The Table Video

Keith Ward

On Reducing Sciences to Physics

Regius Professor of Divinity, University of Oxford / Fellow of the British Academy / Priest of the Church of England
July 24, 2013

Keith Ward sat down with the Biola University Center for Christian Thought in San Diego, California in July of 2013. In this clip, Ward reflects on the prospects of reducing all sciences to physics.

Transcript:

I think there are lots of science’s, I mean the mistake is to think they are all reduced, its a reductionism, okay? Reductionism is every science reduced to physics, and that’s the one that tells you the truth, all you have to do is find some science which doesn’t reduce physics, psychology, economics, what about history is that a science?

Geography, people say its a science, you get all these, even biology, its not quite clear. Even evolution is that a science? Um, like physics, I think there are just lots of different scientific approaches, and they don’t reduce to one sort of activity, in other words there’s nothing scientific to be said in favor of reducibility. But, there is a dogma I agree, I mean there’s,

Interviewer: Sure.

Its pleasingly simple, you know? To say, oh well, we could explain everything in the universe today, if we could just get these few laws, a few simple elements. Well you know, dark energy and dark matter have destroyed that hope as has quantum physics really, you just have to say well these things are a lot more complicated than we thought, and we can’t even interpret them intelligibly yet to everybody’s agreement in science.

So, were not an age where we’ve got a few agreed axioms, and from them we can explain everything that happens, we’re no where near that at all. You know? I don’t want to get into tough science here but, if we’re talking about information theory, and the way that say, DNA is a code full constructing proteins which build bodys, and its actually code is like a, its like but more complicated than the codes you use for digital computers.

And those are not just physical things, you know? A string of noughts and ones on a computer doesn’t mean anything, but its a code, and I think a lot of scientists in life thinking there’s something very odd about a universe which seems to be shaped in terms of codes of information, because information is not purely physical. It is embedded in the physical, but, if you play a whole string of noughts and ones you don’t know its Beethoven’s ninth symphony, right? And yet it is, if you have the code.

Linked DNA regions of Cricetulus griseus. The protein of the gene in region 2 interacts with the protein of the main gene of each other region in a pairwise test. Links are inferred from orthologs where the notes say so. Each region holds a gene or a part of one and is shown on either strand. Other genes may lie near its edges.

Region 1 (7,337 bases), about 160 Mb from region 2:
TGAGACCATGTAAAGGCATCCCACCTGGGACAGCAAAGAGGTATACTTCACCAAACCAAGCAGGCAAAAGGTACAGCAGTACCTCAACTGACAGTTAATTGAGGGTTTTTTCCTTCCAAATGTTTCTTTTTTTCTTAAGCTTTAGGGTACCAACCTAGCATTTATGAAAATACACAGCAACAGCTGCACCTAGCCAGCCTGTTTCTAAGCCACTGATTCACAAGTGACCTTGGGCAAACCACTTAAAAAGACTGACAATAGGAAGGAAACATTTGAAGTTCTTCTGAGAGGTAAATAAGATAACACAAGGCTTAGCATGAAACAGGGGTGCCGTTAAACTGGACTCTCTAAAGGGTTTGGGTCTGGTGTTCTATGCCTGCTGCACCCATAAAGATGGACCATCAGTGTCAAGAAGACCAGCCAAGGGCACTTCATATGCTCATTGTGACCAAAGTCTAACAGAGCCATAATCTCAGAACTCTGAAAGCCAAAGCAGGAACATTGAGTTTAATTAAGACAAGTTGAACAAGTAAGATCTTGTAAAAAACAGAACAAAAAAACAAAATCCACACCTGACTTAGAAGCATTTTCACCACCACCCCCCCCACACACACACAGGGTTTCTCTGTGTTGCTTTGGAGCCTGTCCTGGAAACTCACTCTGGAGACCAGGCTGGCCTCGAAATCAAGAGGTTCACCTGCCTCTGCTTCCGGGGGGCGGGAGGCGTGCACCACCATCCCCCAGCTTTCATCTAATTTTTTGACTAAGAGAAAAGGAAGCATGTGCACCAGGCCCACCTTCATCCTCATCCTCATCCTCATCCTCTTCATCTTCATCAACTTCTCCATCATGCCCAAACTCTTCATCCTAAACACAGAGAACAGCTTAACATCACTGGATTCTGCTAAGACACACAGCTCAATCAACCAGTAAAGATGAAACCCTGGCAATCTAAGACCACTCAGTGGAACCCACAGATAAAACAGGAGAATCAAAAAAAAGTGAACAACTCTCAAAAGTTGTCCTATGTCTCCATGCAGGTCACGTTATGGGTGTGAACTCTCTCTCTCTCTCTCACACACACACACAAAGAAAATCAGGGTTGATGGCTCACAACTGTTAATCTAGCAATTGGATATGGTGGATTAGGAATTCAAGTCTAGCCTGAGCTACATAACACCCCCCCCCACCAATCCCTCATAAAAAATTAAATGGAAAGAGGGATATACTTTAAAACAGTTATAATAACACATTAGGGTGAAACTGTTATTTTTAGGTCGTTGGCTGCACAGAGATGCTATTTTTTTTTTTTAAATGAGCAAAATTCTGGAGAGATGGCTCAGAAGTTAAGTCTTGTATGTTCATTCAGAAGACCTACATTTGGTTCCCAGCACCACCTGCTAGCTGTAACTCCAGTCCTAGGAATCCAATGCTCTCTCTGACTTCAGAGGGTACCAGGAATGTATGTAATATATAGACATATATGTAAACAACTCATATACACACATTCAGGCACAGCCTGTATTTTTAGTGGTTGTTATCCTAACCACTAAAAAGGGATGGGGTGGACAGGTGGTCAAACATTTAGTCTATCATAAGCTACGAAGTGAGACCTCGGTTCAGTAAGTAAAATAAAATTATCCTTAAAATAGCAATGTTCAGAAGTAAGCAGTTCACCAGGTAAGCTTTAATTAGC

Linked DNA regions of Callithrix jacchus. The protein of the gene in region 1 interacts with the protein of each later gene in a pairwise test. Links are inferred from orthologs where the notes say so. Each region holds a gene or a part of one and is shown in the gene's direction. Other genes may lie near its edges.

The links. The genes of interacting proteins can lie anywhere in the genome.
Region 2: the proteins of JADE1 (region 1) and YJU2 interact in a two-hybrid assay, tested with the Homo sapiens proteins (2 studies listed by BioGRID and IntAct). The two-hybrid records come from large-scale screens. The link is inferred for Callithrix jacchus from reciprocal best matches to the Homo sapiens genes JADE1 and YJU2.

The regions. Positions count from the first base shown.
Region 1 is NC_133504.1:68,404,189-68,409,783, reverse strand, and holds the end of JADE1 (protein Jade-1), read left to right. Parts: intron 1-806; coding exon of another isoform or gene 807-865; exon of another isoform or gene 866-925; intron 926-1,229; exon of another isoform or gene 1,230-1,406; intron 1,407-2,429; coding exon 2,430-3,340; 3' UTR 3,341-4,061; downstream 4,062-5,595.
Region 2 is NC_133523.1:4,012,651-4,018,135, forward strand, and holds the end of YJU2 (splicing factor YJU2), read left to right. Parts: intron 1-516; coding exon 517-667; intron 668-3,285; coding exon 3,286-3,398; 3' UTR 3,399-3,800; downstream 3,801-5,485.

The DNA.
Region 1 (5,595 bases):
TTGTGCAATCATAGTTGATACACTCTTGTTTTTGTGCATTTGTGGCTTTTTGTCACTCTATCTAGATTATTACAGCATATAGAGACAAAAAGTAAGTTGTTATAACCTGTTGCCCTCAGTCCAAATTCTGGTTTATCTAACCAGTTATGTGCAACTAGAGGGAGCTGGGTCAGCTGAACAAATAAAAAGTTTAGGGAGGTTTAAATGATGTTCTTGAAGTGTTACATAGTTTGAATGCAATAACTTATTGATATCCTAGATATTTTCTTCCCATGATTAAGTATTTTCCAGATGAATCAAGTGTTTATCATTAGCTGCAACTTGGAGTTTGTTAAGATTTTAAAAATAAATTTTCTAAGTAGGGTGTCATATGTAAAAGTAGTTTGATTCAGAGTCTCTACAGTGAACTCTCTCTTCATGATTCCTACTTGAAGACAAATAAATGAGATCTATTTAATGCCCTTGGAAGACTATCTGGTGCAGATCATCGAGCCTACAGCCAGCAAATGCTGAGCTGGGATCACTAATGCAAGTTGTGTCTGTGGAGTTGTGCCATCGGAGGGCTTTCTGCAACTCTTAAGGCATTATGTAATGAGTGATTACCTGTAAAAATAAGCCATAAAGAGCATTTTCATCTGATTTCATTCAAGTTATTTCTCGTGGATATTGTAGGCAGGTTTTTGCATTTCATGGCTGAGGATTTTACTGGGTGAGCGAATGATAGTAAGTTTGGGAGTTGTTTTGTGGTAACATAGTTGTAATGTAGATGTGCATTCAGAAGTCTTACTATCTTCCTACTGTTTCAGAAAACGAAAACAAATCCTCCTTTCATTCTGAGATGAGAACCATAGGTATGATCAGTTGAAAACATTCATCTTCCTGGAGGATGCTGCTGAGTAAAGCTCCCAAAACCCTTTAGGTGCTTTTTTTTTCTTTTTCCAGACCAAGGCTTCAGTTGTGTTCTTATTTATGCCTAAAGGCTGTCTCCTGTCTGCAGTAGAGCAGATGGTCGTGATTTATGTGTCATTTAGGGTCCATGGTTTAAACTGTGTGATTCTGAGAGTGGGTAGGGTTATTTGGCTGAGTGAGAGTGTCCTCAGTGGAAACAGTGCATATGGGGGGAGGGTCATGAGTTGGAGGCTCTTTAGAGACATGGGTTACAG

And that’s a totally new comparison in science, say, my view about science is, talking to lots of scientists, I just think well its too dogmatic to say we know there could be no cause of influences which come within our present physical understanding. It would be too dogmatic to say that. And then, then other part of this point, if you think about how humans live is that freedom, freewill doing what I want intending, trying hard to do things.

That’s just a common human experience, it would need a very, very, well established theory to show this is an elusion. Right? So I think common sense ought to win, you know? Its the science you should be skeptical about, or its not the science, its the materialistic philosophy which people, some people, think to rise from the science but you need to be skeptical about, because it doesn’t fit. You know?

If your starting philosophy from human experience one of your basic experiences, the most basic experience, is the difference between doing something and having something done to you. Action, and passion, so that sense of action is very primitive, its very, and you gotta say, if you were in science you would have to reduce that to just affect, everything would be an affect of something else. You’d not be making real decisions, which changed things that happened in the future. [calming music]

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